- The Civil Partnership and Certain Rights and Obligations of Cohabitants Act 2010 took eff ect on 1 January giving civil partners similar rights, protections and obligations to those of married couples, including in pensions, shared home protection, immigration, next of kin, inheritance, residential tenancies, maintenance and domestic violence. The Equality Legislation was also updated to extend protections to civil partners in the provision of goods and services and in employment. The Cohabitation Scheme in the Act aff ords some legal protection to both same and different-sex cohabitants.
- As of 1 January, for the purposes of immigration, the Irish Naturalisation and Immigration Service (INIS) treats same-sex couples in a civil partnership the same as married couples and de facto same-sex couples the same as unmarried diff erent-sex couples.
- The Finance (No. 3) Act 2011 updated the tax codes to treat civil partners equally to diff erent-sex married couples and treats children of parents in a civil partnership as children in a different-sex marriage for tax purposes. While the vast majority of rights have been granted through this Act, there are minor anomalies in the tax codes which the government has guaranteed will be dealt with in future finance bills.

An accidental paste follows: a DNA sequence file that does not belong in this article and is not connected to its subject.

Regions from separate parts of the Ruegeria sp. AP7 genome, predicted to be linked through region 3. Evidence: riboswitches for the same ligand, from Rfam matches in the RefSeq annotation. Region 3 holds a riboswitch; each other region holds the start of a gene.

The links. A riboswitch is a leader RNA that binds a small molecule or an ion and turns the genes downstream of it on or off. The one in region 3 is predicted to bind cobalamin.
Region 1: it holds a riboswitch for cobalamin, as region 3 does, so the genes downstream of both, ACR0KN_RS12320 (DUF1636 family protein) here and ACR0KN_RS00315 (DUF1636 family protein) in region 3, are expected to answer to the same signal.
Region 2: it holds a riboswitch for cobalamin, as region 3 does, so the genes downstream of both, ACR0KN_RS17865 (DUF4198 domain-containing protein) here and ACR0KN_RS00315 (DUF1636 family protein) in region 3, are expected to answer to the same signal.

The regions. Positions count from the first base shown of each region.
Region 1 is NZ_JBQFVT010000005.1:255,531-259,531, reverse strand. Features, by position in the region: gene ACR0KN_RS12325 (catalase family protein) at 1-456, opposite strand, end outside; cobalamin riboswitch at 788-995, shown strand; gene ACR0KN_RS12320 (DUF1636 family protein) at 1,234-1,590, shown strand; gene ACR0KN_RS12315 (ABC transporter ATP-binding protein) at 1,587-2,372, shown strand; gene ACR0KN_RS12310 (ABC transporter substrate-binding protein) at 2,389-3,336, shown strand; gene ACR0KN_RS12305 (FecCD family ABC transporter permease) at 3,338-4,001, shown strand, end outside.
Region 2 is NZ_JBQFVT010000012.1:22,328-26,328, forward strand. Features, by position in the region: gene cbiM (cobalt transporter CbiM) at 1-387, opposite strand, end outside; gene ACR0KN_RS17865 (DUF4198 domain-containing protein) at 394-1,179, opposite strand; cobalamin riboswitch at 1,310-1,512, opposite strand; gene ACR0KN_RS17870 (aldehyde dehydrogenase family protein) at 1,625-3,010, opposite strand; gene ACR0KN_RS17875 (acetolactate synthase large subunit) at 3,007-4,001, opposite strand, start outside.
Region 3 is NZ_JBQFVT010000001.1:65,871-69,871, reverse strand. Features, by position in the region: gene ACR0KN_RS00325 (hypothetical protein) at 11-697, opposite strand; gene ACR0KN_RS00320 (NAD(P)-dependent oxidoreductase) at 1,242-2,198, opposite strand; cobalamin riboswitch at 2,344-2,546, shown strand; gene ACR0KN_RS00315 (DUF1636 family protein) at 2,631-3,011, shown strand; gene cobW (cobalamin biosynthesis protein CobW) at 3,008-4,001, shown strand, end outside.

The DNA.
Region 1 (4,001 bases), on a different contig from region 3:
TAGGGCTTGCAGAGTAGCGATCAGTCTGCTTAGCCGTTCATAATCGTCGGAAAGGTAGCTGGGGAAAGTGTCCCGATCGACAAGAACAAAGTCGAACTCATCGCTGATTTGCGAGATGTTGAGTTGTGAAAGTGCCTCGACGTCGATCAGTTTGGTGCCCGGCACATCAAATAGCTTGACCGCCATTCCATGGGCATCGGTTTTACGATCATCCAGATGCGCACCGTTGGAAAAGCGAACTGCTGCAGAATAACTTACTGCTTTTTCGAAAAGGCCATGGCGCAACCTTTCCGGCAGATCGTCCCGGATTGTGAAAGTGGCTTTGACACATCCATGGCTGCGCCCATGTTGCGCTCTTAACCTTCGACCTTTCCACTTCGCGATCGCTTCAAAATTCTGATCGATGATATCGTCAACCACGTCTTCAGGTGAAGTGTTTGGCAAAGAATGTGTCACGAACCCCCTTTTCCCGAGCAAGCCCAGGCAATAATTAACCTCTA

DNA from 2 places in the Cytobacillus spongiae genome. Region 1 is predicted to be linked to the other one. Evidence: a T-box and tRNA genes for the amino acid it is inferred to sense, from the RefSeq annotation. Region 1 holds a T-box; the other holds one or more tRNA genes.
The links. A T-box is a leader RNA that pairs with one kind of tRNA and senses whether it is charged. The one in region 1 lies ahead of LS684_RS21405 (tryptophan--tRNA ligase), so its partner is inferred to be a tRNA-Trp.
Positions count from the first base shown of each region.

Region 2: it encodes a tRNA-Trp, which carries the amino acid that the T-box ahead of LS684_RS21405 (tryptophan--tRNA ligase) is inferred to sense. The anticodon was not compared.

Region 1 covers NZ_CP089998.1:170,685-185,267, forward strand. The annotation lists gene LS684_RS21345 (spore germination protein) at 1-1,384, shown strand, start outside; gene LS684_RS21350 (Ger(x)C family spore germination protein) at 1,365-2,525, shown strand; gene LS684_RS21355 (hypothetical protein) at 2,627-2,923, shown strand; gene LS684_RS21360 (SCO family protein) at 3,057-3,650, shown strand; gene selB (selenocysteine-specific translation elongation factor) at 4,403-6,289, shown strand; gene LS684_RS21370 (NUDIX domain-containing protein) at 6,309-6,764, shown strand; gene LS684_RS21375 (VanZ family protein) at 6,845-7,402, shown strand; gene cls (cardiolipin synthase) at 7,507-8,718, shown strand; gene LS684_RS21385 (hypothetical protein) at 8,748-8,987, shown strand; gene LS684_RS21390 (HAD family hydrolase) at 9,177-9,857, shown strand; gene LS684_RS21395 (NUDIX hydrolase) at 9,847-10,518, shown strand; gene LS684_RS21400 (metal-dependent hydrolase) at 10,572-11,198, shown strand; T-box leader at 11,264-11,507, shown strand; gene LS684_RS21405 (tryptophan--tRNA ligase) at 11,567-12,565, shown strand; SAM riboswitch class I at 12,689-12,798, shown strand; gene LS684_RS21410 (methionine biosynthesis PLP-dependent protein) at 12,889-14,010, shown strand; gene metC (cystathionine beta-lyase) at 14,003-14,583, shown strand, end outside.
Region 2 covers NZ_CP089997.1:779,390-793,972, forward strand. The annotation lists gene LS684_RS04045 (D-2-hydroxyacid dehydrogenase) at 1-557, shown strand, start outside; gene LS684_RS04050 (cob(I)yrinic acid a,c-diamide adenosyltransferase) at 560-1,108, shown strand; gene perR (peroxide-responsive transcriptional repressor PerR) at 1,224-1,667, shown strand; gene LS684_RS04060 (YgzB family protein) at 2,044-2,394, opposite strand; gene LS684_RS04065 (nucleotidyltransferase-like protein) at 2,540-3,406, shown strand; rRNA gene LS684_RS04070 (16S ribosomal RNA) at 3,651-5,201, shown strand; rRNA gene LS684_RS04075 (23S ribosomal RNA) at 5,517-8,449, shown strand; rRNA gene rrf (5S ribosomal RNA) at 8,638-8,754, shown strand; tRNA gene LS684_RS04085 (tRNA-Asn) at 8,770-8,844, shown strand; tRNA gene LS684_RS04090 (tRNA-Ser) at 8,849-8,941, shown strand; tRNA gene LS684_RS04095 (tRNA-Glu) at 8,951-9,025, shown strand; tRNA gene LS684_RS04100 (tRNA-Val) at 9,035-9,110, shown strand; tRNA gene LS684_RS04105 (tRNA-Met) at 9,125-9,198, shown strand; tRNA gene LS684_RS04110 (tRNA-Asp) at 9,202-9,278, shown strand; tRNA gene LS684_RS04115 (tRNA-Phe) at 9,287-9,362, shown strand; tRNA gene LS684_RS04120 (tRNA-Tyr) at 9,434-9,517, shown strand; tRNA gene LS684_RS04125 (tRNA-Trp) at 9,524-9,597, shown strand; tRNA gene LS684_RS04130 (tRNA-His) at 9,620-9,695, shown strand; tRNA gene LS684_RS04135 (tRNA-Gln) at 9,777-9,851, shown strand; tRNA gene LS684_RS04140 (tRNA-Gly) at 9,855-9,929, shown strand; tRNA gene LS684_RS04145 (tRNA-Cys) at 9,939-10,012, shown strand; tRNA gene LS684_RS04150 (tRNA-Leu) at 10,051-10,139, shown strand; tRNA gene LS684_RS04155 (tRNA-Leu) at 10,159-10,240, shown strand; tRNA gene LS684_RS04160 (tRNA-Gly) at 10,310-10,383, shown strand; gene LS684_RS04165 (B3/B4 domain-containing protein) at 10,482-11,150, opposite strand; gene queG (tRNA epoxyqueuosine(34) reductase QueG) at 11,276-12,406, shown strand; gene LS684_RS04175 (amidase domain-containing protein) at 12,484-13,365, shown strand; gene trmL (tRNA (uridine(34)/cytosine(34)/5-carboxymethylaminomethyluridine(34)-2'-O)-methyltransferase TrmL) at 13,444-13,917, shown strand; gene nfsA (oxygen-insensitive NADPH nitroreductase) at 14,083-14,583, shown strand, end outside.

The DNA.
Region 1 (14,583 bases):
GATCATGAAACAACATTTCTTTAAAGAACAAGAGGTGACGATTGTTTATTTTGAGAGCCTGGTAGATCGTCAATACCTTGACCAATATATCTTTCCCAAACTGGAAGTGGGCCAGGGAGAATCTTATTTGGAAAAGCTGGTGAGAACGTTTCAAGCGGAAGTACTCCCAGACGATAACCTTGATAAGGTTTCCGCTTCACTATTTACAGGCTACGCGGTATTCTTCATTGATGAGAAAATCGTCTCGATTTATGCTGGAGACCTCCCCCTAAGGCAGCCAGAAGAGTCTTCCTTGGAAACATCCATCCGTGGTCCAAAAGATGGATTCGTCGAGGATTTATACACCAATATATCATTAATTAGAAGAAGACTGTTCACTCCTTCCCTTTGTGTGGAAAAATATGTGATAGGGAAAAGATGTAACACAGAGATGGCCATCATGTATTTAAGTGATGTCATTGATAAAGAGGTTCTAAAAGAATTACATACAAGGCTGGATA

- Civil partnership legislation came in force in April and over 550 civil partnerships took place across every county in Ireland by the end of the year. These were met with widespread public acceptance, support and celebration, including very positive coverage in national and regional media. People from 29 countries entered civil partnerships in Ireland.
- Whilst the LGBT community welcomed the law, the legislation has also been criticised for a number of gaps, including failing to properly address the needs of dependent children, a point made by the Ombudsman for Children. The Programme for Government (2011-2016) made commitments to address any omissions in civil partnership in particular those in relation to children. The Law Reform Commission published recommendations which include extending guardianship, custody and access to civil partners, which were under consideration by the government at the end of 2011.